Hundreds of Mexican football fans partied outside the South Korean embassy in Mexico City on Wednesday to thank the Asian country for its victory over Germany, which guaranteed the national team a spot in the knock-out stages of the World Cup.
After Sweden beat Mexico 3-0 on Wednesday, Mexican fans turned their support to South Korea, fearful that a victory by Germany would send their players home.
South Korea then stunned the world by defeating Germany 2-0 with two goals in the final minutes of the game.
"Korea! Korea!" chanted fans in a Mexico City bar, leaping into the air and embracing when the Asian side scored a stoppage-time, VAR-assisted goal, and then a late second to seal the reigning champions' humiliating exit — and allow Mexico to squeak through to the Round of 16, ensuring the former world champions were eliminated.
"I went from crying to laughing," said Cecilia Gonzalez, a 22-year-old student who was celebrating the outcome of the rollercoaster ride with tequila.
"Thank you Korea. I don't even know quite where it is, but thank you, thank you."
Though South Korea itself was knocked out, Mexicans flocked to the embassy to celebrate the Asian team.
"Thank you so much, [Koreans] are awesome. They are awesome," Gladys Ison, a 19-year-old Mexican said as she waved a South Korean flag outside the embassy.
Mexican airline Aeromexico announced a 20 percent discount on its Korean flights, saying: "We love you Korea!"
Traffic snarled around the embassy in the capital's upscale Lomas de Chapultepec neighborhood as jubilant fans leapt up and down, cheered and drank tequila, mobbing Korean diplomatic staff and singing Mexican football hymns.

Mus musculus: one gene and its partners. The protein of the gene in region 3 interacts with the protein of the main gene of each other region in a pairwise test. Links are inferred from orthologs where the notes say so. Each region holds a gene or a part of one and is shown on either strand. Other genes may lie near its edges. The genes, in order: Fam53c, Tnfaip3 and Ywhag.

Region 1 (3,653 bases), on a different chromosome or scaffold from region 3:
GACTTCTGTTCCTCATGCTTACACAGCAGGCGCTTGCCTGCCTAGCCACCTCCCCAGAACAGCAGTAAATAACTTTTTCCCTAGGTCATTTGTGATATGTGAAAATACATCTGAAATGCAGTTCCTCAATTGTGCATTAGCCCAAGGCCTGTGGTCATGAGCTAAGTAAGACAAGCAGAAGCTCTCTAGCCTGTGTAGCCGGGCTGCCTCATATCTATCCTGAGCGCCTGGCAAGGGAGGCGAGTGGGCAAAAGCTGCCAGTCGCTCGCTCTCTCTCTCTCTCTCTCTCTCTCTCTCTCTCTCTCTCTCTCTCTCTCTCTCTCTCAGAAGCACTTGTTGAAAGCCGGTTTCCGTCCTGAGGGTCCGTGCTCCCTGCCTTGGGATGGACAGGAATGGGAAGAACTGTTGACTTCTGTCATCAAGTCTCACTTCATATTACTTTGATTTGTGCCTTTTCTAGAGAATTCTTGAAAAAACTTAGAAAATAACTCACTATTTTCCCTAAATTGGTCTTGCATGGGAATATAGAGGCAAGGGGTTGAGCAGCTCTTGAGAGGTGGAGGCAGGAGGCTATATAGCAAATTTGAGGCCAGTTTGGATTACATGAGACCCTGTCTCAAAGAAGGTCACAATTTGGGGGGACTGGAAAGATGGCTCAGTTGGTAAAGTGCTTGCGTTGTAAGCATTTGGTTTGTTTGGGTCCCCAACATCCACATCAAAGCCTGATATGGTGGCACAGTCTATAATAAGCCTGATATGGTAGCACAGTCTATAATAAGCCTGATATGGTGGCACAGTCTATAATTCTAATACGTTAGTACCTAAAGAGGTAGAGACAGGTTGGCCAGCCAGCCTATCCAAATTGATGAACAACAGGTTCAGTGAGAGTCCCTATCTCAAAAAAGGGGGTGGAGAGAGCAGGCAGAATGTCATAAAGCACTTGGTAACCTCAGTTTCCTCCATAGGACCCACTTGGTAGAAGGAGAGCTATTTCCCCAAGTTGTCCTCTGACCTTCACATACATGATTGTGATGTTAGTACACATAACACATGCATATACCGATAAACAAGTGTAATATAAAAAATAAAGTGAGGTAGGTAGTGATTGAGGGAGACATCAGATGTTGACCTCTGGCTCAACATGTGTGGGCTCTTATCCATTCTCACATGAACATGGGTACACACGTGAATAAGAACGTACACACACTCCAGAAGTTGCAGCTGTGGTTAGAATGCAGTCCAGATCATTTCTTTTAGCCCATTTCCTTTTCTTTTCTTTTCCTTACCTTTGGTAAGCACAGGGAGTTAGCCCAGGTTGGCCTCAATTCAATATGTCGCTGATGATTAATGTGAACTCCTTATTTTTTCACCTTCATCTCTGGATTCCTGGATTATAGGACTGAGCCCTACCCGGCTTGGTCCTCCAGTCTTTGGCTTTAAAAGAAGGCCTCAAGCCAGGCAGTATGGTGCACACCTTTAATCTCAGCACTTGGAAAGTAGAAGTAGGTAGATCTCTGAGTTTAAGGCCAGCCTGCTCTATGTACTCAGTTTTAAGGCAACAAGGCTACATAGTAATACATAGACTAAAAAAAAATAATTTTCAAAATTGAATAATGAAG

Counselor Park Sun-tae was raised smiling aloft on fans' shoulders, who chanted "Korean, brother, now you're Mexican!"
The consul general at the embassy, Byoung-jin Han, said, "There's no distinction between Mexicans and Koreans today. We're celebrating together." Mexican staff at the embassy were crying with joy, he added.
Fans also led an embassy official in a chorus of "Cielito Lindo," Mexico's unofficial football anthem.
Waving the flags of both countries and sporting sombreros, a loud group of fans partied on an old fire truck, honking its horn and pouring tequila off the roof into the open mouth of a local waiter who had come to join the celebrations.
Even fans of the Swedish team stopped off at the fiesta.
Johan Lindblom, 47, a Mexico City-based businessman originally from Stockholm wearing a Sweden shirt was relieved that both teams had progressed. "A final between Sweden and Mexico, that would be the ultimate," he said.
Celebrations spread to the historic center of the capital, where World Cup games are being shown on giant screens. Mexican fans mobbed Asian tourists, and TV footage showed one laughing Asian man being flung into the air and caught by the crowd.
Social media in Mexico instantly erupted into memes: a Mexican in cowboy hat and boots dancing to "Gangnam Style," a fake news headline on Mexico changing its official language to Korean, Twitter users vowing to start listening to K-pop and watch more Korean dramas on TV.
"Maybe it is not the best way of getting through, but we're through. We are very grateful," said Pablo Gonzalez, 45.
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